In 1988, at the height of the AIDS crisis, activist Vito Russo compared the epidemic to trench warfare, a nightmarish battle in which “every time a shell explodes, you look around and you discover that you’ve lost more of your friends, but nobody else notices.”

Nearly three decades after Russo spoke these words—he later succumbed to complications from the disease himself—New York wants to make sure that everyone takes notice.

Thursday on World AIDS day, government officials and grass roots leaders dedicated the city’s first major public monument to the plague, honoring the lives of the more than 100,000 New Yorkers who died as a result of AIDS.

Invoking Russo’s words, memorial co-founder Christopher Tepper said at the dedication ceremony, “With this memorial I hope we have given our dead and our leaders from our community a drop in the ocean of recognition they deserve.”

Hundreds gathered at a triangular park formed at the intersection of Greenwich and 7th Avenues, a site considered to be Ground Zero of the epidemic; Across the street, the now-shuttered St. Vincent’s hospital contained the city’s first AIDS ward, one of the few havens that would accept and care for the dying.

Although St. Vincent’s went the way of many New York buildings (it was converted into luxury condos this year) its patients—and the staff who cared for them—are memorialized by an elegant 18-foot-tall pavilion designed by the Brooklyn firm studio ai architects.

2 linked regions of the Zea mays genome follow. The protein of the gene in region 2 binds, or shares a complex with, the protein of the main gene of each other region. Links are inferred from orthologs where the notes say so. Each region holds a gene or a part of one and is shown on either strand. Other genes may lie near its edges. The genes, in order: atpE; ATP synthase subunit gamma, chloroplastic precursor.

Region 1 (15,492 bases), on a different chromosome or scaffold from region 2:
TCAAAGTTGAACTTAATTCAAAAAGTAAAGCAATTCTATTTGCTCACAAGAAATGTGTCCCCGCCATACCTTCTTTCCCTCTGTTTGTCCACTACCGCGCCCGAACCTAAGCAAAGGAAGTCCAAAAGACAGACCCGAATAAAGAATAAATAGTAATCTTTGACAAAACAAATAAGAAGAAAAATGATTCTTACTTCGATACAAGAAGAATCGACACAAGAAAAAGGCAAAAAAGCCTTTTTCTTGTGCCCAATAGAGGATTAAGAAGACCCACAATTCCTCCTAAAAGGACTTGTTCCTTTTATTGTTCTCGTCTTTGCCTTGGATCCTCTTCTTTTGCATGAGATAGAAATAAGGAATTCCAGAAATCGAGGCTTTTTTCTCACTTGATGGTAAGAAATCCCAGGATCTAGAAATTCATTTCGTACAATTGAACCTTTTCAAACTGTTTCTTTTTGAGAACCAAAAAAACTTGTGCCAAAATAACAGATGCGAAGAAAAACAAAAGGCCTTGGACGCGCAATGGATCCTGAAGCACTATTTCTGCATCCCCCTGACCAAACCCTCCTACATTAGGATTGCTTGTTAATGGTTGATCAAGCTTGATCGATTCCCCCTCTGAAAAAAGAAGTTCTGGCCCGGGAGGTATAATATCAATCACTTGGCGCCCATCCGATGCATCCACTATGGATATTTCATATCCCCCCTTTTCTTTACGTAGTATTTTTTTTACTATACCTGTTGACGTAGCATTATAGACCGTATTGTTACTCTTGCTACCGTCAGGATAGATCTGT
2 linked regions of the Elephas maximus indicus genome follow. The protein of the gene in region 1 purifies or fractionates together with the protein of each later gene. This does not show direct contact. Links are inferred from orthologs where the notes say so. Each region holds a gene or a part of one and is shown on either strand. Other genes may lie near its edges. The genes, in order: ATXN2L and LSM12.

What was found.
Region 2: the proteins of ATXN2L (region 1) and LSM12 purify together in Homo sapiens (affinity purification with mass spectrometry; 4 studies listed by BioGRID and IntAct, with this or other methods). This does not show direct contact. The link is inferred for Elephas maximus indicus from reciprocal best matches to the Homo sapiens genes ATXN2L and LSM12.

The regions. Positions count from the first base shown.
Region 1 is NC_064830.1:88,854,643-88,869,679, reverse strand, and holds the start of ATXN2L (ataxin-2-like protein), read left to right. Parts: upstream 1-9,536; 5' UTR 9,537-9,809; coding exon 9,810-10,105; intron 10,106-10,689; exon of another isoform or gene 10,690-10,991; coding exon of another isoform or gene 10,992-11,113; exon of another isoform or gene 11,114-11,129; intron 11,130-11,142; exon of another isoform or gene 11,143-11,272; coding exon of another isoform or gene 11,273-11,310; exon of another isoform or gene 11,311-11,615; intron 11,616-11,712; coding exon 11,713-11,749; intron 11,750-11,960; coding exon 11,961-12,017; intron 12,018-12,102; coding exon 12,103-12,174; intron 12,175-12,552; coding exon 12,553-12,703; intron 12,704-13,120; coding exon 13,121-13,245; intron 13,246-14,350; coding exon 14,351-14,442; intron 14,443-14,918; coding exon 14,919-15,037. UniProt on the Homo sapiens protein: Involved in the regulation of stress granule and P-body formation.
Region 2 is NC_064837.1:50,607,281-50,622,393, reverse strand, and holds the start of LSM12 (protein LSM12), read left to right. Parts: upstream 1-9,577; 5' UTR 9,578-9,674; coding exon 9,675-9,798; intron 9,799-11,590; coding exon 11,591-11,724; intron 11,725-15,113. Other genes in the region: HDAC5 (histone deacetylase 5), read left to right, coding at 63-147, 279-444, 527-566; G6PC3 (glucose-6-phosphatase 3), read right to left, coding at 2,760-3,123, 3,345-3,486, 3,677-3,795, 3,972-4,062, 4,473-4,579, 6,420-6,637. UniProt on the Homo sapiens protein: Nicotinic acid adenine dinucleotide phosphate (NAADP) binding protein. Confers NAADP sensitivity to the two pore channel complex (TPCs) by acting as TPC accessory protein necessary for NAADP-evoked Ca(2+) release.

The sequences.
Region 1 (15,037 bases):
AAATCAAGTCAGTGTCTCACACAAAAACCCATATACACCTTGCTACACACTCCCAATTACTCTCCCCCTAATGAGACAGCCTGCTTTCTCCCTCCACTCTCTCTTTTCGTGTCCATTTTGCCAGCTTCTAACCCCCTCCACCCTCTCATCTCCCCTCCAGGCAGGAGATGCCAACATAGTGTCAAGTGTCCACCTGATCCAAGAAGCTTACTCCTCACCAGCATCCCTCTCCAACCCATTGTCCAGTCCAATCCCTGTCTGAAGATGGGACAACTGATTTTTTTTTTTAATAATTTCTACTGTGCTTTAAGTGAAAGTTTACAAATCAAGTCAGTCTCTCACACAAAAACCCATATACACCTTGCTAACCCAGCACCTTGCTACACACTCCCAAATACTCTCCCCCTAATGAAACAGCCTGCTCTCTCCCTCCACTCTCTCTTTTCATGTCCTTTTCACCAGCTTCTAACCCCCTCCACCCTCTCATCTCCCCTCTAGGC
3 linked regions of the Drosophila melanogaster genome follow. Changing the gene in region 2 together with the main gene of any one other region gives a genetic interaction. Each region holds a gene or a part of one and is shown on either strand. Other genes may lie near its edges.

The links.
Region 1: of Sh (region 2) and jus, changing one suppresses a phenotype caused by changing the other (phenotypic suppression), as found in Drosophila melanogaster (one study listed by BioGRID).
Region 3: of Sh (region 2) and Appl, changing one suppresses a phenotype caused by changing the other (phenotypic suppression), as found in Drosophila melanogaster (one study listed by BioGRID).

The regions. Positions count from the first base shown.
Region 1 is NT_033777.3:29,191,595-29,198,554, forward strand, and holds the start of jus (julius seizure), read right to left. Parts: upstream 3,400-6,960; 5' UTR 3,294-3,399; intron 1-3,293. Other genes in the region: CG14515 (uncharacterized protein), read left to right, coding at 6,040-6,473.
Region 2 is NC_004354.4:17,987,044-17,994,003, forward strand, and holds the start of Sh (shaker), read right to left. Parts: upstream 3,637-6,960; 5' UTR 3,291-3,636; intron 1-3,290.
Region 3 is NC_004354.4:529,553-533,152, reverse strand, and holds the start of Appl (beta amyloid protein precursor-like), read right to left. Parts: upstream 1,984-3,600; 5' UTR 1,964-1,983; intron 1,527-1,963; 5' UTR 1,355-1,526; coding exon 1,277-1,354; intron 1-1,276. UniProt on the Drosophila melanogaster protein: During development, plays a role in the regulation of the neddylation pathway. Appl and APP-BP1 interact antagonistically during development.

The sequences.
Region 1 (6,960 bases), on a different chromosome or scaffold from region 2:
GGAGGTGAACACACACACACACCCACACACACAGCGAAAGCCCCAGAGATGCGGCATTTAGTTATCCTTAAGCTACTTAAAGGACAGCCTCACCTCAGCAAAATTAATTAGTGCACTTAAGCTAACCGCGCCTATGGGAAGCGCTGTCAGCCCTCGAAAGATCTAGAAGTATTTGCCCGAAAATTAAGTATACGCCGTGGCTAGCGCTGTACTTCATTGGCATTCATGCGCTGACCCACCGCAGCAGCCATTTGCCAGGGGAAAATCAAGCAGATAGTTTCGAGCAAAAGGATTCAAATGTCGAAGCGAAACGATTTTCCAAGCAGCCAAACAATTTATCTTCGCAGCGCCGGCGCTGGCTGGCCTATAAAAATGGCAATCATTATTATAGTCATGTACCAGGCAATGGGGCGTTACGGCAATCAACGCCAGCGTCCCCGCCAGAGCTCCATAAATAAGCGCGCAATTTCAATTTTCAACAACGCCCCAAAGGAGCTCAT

The white, steel and aluminum canopy rests delicately on the northern tip of the 0.4-acre park like a piece of origami. Its open, lattice-like roof and walls—made up of slatted triangular panels—surround a central fountain.

An installation by conceptual artist Jenny Holzer anchors the pavilion’s crisp white geometries. In the installation, excerpts from Walt Whitman’s “Song of Myself” spill across dark granite pavers in a dizzying spiral of text.

The final $6.5 million memorial is markedly different than studio ai’s preliminary scheme, which proposed a mirrored enclosure surrounding a grove of birch trees. This initial proposal beat out more than 500 entries in an international competition launched in 2012 (Architectural Record was a sponsor). But when the site size shrunk (the memorial was originally meant to occupy the entire park), the architects opted to rethink their design, while maintain their core ideas. 

“Our conversations with the memorial organization gave us the sense that we should create a room—a container where people could put their thoughts, their fears, and their memories of the people they lost,” says Esteban Erlich, who designed the pavilion with Lily Lim and Mateo Paiva. “But at the same time, we wanted it to be a place for people walking by and for kids to play—to remain open for everybody. There would be no gate, no doors.”

There are a few finishing touches to be added (most significantly a series of granite benches) but at the dedication, passersby were already treating it like a familiar neighborhood fixture. Beneath the canopy, dozens stood contemplating the text, while others mingled with visitors, or let their dogs drink from the fountain. A short distance away, couples stood embracing one another as community members read the names of the dead during the ceremony.

“I realized the importance of the memorial beyond the design,” says Erlich. “The room makes room—It makes room for people to come and live in it, and use it, and feel it.”